See the World from
a Butterfly’s Point of View

Neil Björklund   Website

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Stewardship Fence Building Timelapse

Stewardship Fence Building Timelapse

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Durlin Hicock, Alice Elshoff Award winner

Durlin Hicock, Alice Elshoff Award winner

“Protecting public land is part of my spiritual being. It’s central to my identity to be in wilderness and to see it protected.” Durlin is proud to protect public lands for future generations, saying, “The highlight of my childhood was our family’s weekend outdoor trips. I look forward to my grandchildren having similar experiences outside in their lifetimes, and it wouldn’t be possible without ONDA.”

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Helen Harbin, ONDA Board Member

Helen Harbin, ONDA Board Member

“I connect with Oregon’s high desert through my feet, my eyes, my sense of smell, and all the things I hear. Getting out there is a whole body experience.” Supporting ONDA, Helen says, not only connects her with wild landscapes, but is also a good investment. “I felt like if I gave them $20, they might squeeze $23 out of it.”

Sight

Look at the head of a butterfly to find the two tiny compound eyes that give them a wide field of vision (yes, they see you too). They can see up, down, to the side, forward, and backward at the same time, and they can detect colors into the ultraviolet range that confounds us.

Their eyes have tens of thousands of individual light receptors—picture a honeycomb—each with its own microscopic lens. When the amount of light hitting the receptors changes, as when a predator or a net approaches, butterflies can detect the movement and take evasive action.

Butterfly shown: Coronis Fritillary
Photo: Christopher Christie, https://www.flickr.com/photos/christopherchristie/

Sound

Butterfly hearing hasn’t been studied for long—there is so much about even the most common of animals that we’re still learning. But we do know that some butterflies can hear using a membrane located on their wings (or other body parts) that vibrates in response to sounds.

Some moths have ears tuned to the high-frequency echolocation calls of bats; when they hear those calls, they either take evasive action or drop to the ground as if dead. Butterfly hearing is thought to be similar, only theirs is tuned to different frequencies—like the low-frequency sound of a bird’s wings flapping as it swoops in for a meal.

Butterfly shown: Boisduval's Blue
Photo: Christopher Christie, https://www.flickr.com/photos/christopherchristie/

Smell

Butterflies have chemoreceptors similar to the ones in our noses, but theirs are located on their feet and antennae. The club-like tips of butterfly antennae are especially dense with chemoreceptors, which can sense the honey-like odor of nectar or the smell of pheromones emitted by males of some species.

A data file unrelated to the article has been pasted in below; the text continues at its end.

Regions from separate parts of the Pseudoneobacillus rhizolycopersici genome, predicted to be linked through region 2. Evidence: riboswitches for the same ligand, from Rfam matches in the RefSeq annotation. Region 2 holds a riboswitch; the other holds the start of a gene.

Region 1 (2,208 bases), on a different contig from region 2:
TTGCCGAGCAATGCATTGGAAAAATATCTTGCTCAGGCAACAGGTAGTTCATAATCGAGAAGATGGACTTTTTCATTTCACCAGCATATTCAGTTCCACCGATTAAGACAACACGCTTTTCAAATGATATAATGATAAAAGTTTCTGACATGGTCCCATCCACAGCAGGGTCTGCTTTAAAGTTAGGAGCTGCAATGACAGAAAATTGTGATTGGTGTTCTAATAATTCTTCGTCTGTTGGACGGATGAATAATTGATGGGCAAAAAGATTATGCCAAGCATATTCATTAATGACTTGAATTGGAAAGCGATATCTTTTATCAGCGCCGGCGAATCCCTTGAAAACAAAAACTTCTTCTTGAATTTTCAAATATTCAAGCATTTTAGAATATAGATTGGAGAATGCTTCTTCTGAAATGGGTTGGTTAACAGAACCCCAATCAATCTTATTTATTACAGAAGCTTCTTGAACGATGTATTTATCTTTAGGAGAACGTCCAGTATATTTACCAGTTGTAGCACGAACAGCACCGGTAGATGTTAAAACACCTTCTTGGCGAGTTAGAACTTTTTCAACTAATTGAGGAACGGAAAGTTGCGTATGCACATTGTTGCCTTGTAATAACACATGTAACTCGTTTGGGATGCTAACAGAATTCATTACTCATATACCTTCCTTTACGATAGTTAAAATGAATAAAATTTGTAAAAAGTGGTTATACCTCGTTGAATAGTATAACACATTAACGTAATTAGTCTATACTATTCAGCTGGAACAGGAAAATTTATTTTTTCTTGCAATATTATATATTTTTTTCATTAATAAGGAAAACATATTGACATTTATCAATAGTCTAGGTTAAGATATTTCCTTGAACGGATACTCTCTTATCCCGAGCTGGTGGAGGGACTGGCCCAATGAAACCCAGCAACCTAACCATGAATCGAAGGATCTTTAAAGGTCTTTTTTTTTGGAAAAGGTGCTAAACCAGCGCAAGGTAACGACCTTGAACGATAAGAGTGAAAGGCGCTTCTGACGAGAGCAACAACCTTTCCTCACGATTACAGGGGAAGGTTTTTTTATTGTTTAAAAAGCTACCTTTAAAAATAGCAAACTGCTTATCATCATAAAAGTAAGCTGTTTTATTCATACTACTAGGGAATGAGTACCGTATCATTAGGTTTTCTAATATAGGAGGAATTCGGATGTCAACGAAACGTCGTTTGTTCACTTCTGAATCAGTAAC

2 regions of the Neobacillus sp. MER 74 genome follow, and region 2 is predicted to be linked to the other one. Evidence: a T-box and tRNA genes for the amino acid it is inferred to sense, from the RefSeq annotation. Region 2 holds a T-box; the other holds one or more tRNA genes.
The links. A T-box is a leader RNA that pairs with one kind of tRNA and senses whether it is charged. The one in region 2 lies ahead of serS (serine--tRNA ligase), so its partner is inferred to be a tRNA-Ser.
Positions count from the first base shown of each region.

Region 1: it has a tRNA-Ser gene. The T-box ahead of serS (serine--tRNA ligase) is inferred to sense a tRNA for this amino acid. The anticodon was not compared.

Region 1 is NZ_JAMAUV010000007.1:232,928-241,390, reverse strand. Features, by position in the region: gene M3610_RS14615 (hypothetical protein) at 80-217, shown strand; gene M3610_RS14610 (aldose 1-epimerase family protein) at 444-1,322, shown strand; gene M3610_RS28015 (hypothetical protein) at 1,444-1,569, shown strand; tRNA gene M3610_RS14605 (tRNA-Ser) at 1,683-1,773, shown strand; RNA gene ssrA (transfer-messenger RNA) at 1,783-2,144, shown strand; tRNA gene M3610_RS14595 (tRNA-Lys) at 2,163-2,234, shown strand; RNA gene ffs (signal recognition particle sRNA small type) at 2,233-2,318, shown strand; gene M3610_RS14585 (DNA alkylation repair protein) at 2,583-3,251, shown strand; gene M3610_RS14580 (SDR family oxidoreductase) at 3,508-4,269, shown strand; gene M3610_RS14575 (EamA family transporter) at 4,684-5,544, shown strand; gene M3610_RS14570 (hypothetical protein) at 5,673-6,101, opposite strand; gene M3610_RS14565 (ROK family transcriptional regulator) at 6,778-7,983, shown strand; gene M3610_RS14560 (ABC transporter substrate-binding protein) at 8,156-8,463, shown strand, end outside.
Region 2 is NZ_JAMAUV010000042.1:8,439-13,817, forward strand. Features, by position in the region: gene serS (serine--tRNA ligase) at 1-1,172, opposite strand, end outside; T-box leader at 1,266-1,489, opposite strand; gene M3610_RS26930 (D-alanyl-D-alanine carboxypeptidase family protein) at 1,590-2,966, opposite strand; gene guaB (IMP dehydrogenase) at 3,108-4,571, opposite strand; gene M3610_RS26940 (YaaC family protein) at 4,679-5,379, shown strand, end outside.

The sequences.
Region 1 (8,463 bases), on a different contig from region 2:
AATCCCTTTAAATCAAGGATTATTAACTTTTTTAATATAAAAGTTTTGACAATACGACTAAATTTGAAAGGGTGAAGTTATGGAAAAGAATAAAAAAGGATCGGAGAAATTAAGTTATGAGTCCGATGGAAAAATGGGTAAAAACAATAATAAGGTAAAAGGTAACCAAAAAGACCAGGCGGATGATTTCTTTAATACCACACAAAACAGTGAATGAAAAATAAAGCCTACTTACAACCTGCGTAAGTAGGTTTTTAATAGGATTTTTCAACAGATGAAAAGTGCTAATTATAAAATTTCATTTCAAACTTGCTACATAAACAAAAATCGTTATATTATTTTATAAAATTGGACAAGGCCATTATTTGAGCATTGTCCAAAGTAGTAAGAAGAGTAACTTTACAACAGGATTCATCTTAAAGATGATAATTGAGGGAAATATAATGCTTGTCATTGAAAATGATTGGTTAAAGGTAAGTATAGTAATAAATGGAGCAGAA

Butterfly shown: Ancilla Blue
Photo: Neil Bjorklund, Butterflies of Oregon

Touch

Butterflies touch and feel leaves, flowers, and other objects with their feet, antennae, proboscis, and tiny hairs all over their bodies.

Butterfly shown: Yuma Skipper
Photo: Neil Bjorklund, Butterflies of Oregon

Taste

Butterflies eat leaves and other food when they’re larvae (caterpillars), building up their strength to eventually transform into adults. During their usually brief adult lives, they don’t eat; rather, they drink nectar and other substances using the straw-like proboscis at the front of their heads.

They also taste leaves using chemoreceptors on their forelegs, which is especially important for female butterflies when they’re trying to find the right place to lay their eggs. Each butterfly species can only lay eggs successfully on certain host plants that provide the right nutrients—most famously, Monarchs need to lay their eggs on milkweeds.

Watch closely, and sometime you might see a butterfly drumming her legs—sometimes all six legs—on a leaf to draw out juices for the chemoreceptors on her legs to test. Only if the taste is right, indicating that the leaf is indeed that of a host plant, will the female deposit one or more of her eggs.

Butterfly shown: Basin Wood Nymph
Photo: Christopher Christie, https://www.flickr.com/photos/christopherchristie/

Get out there

The next time your friend remarks on a butterfly’s beauty while walking quickly past, you might stop and say, “You know, they’re more than just beautiful …” Then stay for a while. Pull out your binoculars and your field guide, so you can both identify the species and appreciate how that one individual is experiencing the world.

Learn More

ONDA member Neil Bjorklund has created a terrific resource for learning about the butterflies that live in Oregon. Check out the website Butterflies of Oregon for beautiful photography and to follow along as Neil shares updates from his quest to photograph all 160 of the butterfly species that breed in Oregon.


About the author

LeeAnn Kreigh is a long-time ONDA member, freelance writer and author of The Nature of Bend.

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